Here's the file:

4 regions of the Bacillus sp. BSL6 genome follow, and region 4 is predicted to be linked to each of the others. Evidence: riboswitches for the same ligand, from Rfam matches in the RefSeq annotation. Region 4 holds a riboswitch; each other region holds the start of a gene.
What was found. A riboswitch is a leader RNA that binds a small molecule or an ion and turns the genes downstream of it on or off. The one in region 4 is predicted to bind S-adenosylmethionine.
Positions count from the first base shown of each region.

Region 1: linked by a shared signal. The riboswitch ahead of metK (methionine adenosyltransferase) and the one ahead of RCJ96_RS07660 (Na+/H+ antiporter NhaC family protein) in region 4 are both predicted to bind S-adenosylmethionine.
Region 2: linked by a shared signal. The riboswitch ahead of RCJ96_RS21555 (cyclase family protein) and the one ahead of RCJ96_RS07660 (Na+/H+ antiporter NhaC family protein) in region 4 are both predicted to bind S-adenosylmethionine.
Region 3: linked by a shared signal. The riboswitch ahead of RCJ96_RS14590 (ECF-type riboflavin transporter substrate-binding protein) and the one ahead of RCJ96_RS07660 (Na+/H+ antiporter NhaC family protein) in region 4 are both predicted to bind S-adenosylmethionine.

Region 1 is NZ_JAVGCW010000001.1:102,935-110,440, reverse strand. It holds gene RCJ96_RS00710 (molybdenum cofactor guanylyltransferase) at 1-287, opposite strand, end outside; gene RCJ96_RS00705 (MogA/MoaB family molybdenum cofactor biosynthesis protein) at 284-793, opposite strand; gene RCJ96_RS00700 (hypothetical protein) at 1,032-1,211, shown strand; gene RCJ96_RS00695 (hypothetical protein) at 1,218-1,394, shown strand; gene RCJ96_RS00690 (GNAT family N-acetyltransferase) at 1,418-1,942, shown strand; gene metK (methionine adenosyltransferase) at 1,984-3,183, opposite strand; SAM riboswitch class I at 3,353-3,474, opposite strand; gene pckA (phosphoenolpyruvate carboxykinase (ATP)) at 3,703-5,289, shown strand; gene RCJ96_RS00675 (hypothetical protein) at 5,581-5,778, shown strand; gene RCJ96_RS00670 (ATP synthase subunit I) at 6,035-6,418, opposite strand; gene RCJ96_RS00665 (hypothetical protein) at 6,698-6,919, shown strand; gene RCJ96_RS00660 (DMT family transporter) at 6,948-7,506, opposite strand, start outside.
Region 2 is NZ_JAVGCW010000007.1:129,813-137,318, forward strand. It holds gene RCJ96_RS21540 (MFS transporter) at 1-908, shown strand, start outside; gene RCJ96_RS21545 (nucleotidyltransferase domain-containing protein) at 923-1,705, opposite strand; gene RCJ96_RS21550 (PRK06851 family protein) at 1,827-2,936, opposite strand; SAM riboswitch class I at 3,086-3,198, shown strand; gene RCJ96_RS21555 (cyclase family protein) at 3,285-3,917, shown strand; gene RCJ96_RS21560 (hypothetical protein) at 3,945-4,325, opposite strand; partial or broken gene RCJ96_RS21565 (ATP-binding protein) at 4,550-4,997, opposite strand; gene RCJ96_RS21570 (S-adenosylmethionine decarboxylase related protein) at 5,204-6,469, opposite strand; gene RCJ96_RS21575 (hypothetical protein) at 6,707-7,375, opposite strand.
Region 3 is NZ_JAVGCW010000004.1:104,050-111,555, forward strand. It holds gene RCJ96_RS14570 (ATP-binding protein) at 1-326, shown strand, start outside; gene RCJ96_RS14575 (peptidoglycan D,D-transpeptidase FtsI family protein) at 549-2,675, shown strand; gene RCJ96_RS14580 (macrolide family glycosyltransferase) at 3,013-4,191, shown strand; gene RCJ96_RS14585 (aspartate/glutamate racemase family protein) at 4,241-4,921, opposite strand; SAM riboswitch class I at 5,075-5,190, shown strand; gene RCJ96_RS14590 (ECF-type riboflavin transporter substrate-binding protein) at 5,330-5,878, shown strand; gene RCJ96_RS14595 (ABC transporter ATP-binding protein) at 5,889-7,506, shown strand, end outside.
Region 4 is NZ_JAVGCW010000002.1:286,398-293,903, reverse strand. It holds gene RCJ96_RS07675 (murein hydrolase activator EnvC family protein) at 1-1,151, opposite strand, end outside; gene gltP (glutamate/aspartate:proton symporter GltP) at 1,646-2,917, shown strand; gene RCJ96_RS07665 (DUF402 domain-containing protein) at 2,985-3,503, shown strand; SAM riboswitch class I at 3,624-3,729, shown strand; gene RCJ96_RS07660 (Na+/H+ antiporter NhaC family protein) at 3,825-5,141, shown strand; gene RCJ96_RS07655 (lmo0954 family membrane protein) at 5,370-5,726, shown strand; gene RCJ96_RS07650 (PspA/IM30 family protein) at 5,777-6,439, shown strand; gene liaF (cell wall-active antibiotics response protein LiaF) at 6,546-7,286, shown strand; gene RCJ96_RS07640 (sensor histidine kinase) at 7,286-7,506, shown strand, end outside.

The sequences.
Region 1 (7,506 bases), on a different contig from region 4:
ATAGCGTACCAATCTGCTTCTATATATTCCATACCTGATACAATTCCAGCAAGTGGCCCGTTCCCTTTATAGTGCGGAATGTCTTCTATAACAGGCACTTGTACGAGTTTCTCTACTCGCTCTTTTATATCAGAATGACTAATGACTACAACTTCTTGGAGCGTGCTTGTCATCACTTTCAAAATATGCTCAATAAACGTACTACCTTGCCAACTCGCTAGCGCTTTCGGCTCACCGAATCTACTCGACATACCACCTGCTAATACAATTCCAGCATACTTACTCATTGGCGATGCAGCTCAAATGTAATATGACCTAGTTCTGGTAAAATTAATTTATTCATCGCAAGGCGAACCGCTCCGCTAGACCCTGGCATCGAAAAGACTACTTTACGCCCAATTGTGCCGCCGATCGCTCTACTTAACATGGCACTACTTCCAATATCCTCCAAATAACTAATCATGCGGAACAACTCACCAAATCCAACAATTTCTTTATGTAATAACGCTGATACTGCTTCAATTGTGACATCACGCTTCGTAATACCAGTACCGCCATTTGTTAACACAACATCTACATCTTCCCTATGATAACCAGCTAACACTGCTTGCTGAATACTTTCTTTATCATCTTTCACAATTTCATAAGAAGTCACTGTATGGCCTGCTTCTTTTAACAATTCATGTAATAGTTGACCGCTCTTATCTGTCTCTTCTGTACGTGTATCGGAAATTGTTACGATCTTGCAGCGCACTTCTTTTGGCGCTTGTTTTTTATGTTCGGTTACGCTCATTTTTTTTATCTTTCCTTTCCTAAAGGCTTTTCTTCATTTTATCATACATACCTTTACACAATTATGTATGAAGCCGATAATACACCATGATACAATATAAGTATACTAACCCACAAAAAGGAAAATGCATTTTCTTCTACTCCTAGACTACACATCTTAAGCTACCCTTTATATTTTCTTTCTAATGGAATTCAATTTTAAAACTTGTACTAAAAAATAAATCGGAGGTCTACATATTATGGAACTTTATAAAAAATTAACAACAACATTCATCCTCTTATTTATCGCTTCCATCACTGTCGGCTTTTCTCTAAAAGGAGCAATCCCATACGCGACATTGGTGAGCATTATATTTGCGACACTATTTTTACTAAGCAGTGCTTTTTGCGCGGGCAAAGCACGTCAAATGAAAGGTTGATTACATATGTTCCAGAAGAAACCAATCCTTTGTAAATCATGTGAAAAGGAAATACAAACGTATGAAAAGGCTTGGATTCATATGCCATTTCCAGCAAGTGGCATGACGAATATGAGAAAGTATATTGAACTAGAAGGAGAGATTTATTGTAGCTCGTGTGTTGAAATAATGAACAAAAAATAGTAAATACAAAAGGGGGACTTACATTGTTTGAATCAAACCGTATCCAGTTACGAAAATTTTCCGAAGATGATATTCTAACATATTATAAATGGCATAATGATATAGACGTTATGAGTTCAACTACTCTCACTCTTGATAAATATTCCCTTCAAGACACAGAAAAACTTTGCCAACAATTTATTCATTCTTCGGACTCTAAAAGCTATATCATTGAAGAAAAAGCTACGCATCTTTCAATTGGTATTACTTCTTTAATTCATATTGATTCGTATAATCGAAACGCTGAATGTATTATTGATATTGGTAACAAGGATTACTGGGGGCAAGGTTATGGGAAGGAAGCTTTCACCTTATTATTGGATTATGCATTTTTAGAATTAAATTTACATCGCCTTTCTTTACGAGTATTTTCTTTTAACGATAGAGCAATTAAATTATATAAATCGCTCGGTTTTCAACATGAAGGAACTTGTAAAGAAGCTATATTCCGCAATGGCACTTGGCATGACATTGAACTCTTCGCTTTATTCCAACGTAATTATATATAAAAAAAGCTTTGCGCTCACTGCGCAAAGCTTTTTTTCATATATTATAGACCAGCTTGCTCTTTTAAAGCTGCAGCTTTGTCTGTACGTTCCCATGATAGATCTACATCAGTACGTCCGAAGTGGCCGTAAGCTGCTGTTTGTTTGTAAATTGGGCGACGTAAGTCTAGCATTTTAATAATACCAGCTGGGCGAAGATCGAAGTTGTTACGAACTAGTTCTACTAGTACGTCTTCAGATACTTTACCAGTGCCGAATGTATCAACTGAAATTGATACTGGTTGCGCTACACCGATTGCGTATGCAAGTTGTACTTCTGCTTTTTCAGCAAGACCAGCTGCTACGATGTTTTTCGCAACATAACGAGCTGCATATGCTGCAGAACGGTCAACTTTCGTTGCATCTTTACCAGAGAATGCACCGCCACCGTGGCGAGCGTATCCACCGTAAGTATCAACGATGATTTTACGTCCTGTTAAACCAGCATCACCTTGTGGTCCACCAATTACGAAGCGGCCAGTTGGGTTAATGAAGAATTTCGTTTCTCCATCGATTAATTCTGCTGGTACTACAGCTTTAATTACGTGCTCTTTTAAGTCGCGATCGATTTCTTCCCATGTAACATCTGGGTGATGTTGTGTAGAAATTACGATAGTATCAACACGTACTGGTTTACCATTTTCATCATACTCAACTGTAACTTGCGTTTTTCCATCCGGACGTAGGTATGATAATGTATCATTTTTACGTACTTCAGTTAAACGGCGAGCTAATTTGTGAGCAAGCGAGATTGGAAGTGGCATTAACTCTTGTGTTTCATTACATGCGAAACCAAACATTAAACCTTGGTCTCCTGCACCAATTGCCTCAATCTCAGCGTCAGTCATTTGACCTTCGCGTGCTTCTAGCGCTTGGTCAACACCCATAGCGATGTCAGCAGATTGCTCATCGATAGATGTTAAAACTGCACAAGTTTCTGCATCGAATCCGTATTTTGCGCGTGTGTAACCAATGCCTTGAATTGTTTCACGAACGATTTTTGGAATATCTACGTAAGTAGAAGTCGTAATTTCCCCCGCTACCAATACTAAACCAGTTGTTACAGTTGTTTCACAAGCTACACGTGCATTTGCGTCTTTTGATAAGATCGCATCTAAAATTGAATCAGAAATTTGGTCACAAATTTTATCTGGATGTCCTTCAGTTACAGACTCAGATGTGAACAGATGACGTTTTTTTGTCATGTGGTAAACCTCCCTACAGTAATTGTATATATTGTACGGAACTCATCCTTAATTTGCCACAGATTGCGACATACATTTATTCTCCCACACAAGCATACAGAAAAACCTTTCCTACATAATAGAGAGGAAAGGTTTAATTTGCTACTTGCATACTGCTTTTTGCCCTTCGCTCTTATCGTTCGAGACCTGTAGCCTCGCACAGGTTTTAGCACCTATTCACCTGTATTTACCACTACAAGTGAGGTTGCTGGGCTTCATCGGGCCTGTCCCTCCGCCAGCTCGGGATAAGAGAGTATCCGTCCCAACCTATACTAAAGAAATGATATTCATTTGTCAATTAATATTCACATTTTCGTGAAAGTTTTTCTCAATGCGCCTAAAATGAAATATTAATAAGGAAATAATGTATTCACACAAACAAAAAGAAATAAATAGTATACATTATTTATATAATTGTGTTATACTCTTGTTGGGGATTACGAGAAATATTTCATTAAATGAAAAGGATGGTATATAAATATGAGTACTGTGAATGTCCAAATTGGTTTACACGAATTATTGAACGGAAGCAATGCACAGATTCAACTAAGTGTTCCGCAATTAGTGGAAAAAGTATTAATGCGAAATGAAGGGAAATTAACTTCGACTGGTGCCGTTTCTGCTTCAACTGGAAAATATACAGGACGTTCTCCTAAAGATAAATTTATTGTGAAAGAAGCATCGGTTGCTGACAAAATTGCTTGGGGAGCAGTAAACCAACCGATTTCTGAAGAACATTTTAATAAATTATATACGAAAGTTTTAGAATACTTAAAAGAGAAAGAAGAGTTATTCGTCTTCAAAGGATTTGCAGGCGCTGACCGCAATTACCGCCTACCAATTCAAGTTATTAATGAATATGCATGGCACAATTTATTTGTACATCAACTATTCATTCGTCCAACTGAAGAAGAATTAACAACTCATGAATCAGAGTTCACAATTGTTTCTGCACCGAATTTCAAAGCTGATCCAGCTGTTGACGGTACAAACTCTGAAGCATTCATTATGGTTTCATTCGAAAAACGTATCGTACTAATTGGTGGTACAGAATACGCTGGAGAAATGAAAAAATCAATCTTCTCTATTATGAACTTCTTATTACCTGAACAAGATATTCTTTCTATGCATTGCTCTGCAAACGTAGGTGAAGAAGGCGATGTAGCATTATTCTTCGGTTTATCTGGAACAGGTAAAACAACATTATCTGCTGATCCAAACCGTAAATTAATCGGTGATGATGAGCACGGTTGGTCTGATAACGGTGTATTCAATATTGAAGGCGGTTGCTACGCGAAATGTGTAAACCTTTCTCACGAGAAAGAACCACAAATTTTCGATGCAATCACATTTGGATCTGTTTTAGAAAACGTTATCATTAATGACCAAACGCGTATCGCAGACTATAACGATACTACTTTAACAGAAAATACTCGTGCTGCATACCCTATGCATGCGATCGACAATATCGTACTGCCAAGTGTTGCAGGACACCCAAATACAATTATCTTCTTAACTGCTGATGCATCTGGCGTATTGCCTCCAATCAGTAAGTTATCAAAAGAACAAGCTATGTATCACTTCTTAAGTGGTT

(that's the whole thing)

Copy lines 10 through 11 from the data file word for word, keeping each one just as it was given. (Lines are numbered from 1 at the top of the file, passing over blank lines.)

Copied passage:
Region 4 is NZ_JAVGCW010000002.1:286,398-293,903, reverse strand. It holds gene RCJ96_RS07675 (murein hydrolase activator EnvC family protein) at 1-1,151, opposite strand, end outside; gene gltP (glutamate/aspartate:proton symporter GltP) at 1,646-2,917, shown strand; gene RCJ96_RS07665 (DUF402 domain-containing protein) at 2,985-3,503, shown strand; SAM riboswitch class I at 3,624-3,729, shown strand; gene RCJ96_RS07660 (Na+/H+ antiporter NhaC family protein) at 3,825-5,141, shown strand; gene RCJ96_RS07655 (lmo0954 family membrane protein) at 5,370-5,726, shown strand; gene RCJ96_RS07650 (PspA/IM30 family protein) at 5,777-6,439, shown strand; gene liaF (cell wall-active antibiotics response protein LiaF) at 6,546-7,286, shown strand; gene RCJ96_RS07640 (sensor histidine kinase) at 7,286-7,506, shown strand, end outside.

The sequences.